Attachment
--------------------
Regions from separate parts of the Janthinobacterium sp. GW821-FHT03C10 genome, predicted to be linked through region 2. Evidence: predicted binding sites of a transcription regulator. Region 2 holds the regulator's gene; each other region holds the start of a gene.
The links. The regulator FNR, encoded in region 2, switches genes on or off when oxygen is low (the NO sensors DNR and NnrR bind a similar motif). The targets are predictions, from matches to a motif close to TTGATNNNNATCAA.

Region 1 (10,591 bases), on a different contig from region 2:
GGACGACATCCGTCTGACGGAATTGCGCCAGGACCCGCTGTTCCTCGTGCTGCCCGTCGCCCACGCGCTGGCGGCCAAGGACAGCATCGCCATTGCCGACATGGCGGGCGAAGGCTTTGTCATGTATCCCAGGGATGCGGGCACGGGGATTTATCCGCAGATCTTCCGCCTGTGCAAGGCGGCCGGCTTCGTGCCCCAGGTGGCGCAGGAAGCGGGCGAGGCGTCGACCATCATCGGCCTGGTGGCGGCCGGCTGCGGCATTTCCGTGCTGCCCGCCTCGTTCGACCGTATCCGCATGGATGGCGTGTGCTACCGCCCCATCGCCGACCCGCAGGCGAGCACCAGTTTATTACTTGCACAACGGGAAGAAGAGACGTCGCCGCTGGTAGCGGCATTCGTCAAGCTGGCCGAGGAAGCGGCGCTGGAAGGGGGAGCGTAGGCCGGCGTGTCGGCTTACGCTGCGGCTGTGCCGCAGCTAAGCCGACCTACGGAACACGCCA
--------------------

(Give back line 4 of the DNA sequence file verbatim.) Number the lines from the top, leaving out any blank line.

GGACGACATCCGTCTGACGGAATTGCGCCAGGACCCGCTGTTCCTCGTGCTGCCCGTCGCCCACGCGCTGGCGGCCAAGGACAGCATCGCCATTGCCGACATGGCGGGCGAAGGCTTTGTCATGTATCCCAGGGATGCGGGCACGGGGATTTATCCGCAGATCTTCCGCCTGTGCAAGGCGGCCGGCTTCGTGCCCCAGGTGGCGCAGGAAGCGGGCGAGGCGTCGACCATCATCGGCCTGGTGGCGGCCGGCTGCGGCATTTCCGTGCTGCCCGCCTCGTTCGACCGTATCCGCATGGATGGCGTGTGCTACCGCCCCATCGCCGACCCGCAGGCGAGCACCAGTTTATTACTTGCACAACGGGAAGAAGAGACGTCGCCGCTGGTAGCGGCATTCGTCAAGCTGGCCGAGGAAGCGGCGCTGGAAGGGGGAGCGTAGGCCGGCGTGTCGGCTTACGCTGCGGCTGTGCCGCAGCTAAGCCGACCTACGGAACACGCCA